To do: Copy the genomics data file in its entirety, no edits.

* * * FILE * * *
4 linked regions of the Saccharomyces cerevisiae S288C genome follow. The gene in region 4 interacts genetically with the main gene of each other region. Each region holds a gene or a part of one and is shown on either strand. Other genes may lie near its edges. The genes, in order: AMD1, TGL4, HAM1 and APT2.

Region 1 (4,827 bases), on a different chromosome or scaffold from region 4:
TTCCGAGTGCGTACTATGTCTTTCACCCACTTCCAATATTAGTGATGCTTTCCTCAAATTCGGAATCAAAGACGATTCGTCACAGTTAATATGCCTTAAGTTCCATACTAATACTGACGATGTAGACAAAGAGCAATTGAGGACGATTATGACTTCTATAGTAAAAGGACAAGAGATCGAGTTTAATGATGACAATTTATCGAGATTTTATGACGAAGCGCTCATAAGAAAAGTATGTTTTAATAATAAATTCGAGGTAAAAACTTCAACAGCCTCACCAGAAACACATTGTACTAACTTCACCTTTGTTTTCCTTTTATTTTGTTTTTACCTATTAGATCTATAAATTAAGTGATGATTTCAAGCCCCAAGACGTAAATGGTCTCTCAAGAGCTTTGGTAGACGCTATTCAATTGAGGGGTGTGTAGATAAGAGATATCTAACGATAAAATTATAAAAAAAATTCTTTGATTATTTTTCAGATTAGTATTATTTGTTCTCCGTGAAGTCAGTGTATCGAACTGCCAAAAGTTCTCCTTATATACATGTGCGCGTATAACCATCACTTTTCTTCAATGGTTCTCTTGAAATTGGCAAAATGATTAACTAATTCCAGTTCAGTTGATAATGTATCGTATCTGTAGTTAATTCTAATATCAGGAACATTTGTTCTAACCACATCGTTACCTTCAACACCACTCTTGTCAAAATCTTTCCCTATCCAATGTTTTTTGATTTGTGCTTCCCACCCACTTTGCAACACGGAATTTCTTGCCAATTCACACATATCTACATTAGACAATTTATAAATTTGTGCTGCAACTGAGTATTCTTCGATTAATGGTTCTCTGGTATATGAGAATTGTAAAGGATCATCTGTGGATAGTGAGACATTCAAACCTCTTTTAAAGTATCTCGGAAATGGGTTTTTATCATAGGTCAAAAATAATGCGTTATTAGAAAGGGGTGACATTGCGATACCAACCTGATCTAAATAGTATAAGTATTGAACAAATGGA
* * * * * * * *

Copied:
4 linked regions of the Saccharomyces cerevisiae S288C genome follow. The gene in region 4 interacts genetically with the main gene of each other region. Each region holds a gene or a part of one and is shown on either strand. Other genes may lie near its edges. The genes, in order: AMD1, TGL4, HAM1 and APT2.

Region 1 (4,827 bases), on a different chromosome or scaffold from region 4:
TTCCGAGTGCGTACTATGTCTTTCACCCACTTCCAATATTAGTGATGCTTTCCTCAAATTCGGAATCAAAGACGATTCGTCACAGTTAATATGCCTTAAGTTCCATACTAATACTGACGATGTAGACAAAGAGCAATTGAGGACGATTATGACTTCTATAGTAAAAGGACAAGAGATCGAGTTTAATGATGACAATTTATCGAGATTTTATGACGAAGCGCTCATAAGAAAAGTATGTTTTAATAATAAATTCGAGGTAAAAACTTCAACAGCCTCACCAGAAACACATTGTACTAACTTCACCTTTGTTTTCCTTTTATTTTGTTTTTACCTATTAGATCTATAAATTAAGTGATGATTTCAAGCCCCAAGACGTAAATGGTCTCTCAAGAGCTTTGGTAGACGCTATTCAATTGAGGGGTGTGTAGATAAGAGATATCTAACGATAAAATTATAAAAAAAATTCTTTGATTATTTTTCAGATTAGTATTATTTGTTCTCCGTGAAGTCAGTGTATCGAACTGCCAAAAGTTCTCCTTATATACATGTGCGCGTATAACCATCACTTTTCTTCAATGGTTCTCTTGAAATTGGCAAAATGATTAACTAATTCCAGTTCAGTTGATAATGTATCGTATCTGTAGTTAATTCTAATATCAGGAACATTTGTTCTAACCACATCGTTACCTTCAACACCACTCTTGTCAAAATCTTTCCCTATCCAATGTTTTTTGATTTGTGCTTCCCACCCACTTTGCAACACGGAATTTCTTGCCAATTCACACATATCTACATTAGACAATTTATAAATTTGTGCTGCAACTGAGTATTCTTCGATTAATGGTTCTCTGGTATATGAGAATTGTAAAGGATCATCTGTGGATAGTGAGACATTCAAACCTCTTTTAAAGTATCTCGGAAATGGGTTTTTATCATAGGTCAAAAATAATGCGTTATTAGAAAGGGGTGACATTGCGATACCAACCTGATCTAAATAGTATAAGTATTGAACAAATGGA